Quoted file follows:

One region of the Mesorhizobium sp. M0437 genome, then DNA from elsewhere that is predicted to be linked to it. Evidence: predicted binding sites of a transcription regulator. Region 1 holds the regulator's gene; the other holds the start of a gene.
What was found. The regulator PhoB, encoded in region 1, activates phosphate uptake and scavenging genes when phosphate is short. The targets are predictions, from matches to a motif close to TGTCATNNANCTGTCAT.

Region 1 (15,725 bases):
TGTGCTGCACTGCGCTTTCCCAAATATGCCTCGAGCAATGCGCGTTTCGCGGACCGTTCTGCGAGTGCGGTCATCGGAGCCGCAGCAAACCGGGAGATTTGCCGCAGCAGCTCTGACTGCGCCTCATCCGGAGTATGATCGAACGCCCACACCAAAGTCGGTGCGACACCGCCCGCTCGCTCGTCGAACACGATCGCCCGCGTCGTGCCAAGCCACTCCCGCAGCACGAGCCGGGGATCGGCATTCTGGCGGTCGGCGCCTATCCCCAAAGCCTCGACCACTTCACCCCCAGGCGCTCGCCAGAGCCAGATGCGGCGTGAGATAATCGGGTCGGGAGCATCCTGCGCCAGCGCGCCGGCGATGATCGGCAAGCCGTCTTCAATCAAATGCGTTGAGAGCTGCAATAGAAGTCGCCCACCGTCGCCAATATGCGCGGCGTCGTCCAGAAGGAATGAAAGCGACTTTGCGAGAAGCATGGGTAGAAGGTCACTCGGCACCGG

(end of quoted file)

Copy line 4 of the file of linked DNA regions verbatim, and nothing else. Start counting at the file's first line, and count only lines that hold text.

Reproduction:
TGTGCTGCACTGCGCTTTCCCAAATATGCCTCGAGCAATGCGCGTTTCGCGGACCGTTCTGCGAGTGCGGTCATCGGAGCCGCAGCAAACCGGGAGATTTGCCGCAGCAGCTCTGACTGCGCCTCATCCGGAGTATGATCGAACGCCCACACCAAAGTCGGTGCGACACCGCCCGCTCGCTCGTCGAACACGATCGCCCGCGTCGTGCCAAGCCACTCCCGCAGCACGAGCCGGGGATCGGCATTCTGGCGGTCGGCGCCTATCCCCAAAGCCTCGACCACTTCACCCCCAGGCGCTCGCCAGAGCCAGATGCGGCGTGAGATAATCGGGTCGGGAGCATCCTGCGCCAGCGCGCCGGCGATGATCGGCAAGCCGTCTTCAATCAAATGCGTTGAGAGCTGCAATAGAAGTCGCCCACCGTCGCCAATATGCGCGGCGTCGTCCAGAAGGAATGAAAGCGACTTTGCGAGAAGCATGGGTAGAAGGTCACTCGGCACCGG